Published on 23 July 2014
Research by a University of the Sunshine Coast academic into the systemic causes of road trauma has today won a competitive Commonwealth Government grant of almost $850,000.
USC Accident Research leader Professor Paul Salmon received the funding under the Australian Research Council’s (ARC) Future Fellowships scheme.
Professor Salmon, who is currently attending a road safety conference in Krakow, Poland, described the fellowship funding announcement as “truly amazing news”.
“This research is going to have a real impact in road safety research and practice worldwide,” he said. “Our session this week at the conference has had a big impact and now we have the funding that will allow us to further advance these ideas and create even more significant impact.”
Professor Salmon’s research seeks to apply new methods to uncover information about why road accidents occur and to establish new approaches and interventions to counter the growing levels of road trauma.
“By 2030, road trauma is expected to be the fifth leading cause of global deaths,” he said in his submission to the ARC. “Although it has been successful in reducing road trauma in the past, the current road user centric road safety approach is now failing to control this global health epidemic. A new approach is needed if we are going to fundamentally change road systems in order to make them safe.
“Although systems thinking is widely accepted to be the most effective approach for understanding and enhancing safety in complex systems, it has not yet been adopted in road safety efforts. This philosophy provides methodologies that enable us to better understand the wider systemic causes of accidents and then design systems that are safer and more efficient.”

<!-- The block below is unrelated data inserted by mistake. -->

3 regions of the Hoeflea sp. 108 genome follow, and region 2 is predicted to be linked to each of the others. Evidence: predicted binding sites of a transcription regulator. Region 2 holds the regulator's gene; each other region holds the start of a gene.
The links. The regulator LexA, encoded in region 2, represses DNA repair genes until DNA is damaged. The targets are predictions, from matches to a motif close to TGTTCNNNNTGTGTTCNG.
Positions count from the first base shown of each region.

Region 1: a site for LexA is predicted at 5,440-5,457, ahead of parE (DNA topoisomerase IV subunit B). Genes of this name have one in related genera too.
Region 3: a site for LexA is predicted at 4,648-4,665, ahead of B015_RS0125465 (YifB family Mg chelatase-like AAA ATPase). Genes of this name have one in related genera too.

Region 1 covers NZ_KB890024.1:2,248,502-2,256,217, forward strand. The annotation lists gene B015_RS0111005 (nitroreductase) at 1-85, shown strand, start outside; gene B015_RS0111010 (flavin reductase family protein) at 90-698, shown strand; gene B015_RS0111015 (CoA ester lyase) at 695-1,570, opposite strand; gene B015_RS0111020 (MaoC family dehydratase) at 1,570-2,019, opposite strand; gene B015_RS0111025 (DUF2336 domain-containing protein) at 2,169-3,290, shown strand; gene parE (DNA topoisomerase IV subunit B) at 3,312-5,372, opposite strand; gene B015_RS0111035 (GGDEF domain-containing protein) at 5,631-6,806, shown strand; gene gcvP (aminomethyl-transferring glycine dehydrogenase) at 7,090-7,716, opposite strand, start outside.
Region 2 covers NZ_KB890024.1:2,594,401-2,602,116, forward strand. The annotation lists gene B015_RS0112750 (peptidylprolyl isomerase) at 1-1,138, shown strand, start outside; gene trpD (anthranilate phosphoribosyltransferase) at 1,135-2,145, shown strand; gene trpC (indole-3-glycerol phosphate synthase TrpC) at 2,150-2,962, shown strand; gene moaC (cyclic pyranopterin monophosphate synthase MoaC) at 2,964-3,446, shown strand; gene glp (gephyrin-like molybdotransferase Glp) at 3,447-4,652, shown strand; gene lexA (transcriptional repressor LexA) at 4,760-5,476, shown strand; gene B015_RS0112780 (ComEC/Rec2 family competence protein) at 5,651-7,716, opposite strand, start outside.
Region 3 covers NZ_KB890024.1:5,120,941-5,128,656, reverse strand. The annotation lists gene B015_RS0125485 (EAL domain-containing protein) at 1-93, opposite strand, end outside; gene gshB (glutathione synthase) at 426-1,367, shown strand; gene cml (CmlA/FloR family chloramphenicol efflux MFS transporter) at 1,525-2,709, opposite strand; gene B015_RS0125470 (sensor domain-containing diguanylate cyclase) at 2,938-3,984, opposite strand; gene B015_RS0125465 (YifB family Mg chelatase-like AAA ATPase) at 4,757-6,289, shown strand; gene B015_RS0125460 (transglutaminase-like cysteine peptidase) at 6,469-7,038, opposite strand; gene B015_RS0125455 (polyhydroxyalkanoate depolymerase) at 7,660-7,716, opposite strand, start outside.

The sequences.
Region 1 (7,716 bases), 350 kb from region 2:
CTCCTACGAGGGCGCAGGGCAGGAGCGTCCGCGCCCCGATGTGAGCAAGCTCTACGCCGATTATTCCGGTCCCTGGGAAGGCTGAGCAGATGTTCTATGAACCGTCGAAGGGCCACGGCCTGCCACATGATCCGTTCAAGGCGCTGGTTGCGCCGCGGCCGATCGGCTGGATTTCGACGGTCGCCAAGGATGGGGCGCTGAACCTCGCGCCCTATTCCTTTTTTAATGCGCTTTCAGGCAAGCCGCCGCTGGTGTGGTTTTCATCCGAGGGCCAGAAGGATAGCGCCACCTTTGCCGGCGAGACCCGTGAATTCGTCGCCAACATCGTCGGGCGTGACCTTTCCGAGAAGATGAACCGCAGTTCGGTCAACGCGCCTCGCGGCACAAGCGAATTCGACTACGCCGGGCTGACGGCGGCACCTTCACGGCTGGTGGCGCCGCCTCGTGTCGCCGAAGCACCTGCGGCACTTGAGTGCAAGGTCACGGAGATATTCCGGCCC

“The project aims to apply a novel, integrated framework of systems analysis and design methods to the so-called 'fatal five' causes of road trauma to create new knowledge on their causes and to develop and test new interventions that will enable the achievement of currently unreachable road safety targets.”
USC’s Pro Vice-Chancellor for Research Professor Roland De Marco congratulated Professor Salmon on becoming an ARC Future Fellow.
“This a real feather in Paul’s cap and a testimony of the high national and international standing as well as the excellence of his research,” he said.
Federal Education Minister Christopher Pyne today announced Professor Salmon as one of 150 new Future Fellows who will receive a total of $115 million.
Mr Pyne said the Future Fellowships scheme promoted research in areas of critical national importance by supporting outstanding mid-career researchers to conduct their research in Australia.
“It is crucial that we provide support for the nation’s most highly qualified mid-career researchers. We need to ensure that Australia’s best minds stay in this great country to do their research, which in turn bolsters our capacity to innovate,” he said.
USC was one of only three universities in Queensland to gain fellowships under this round of the ARC Future Fellowships scheme.
– Terry Walsh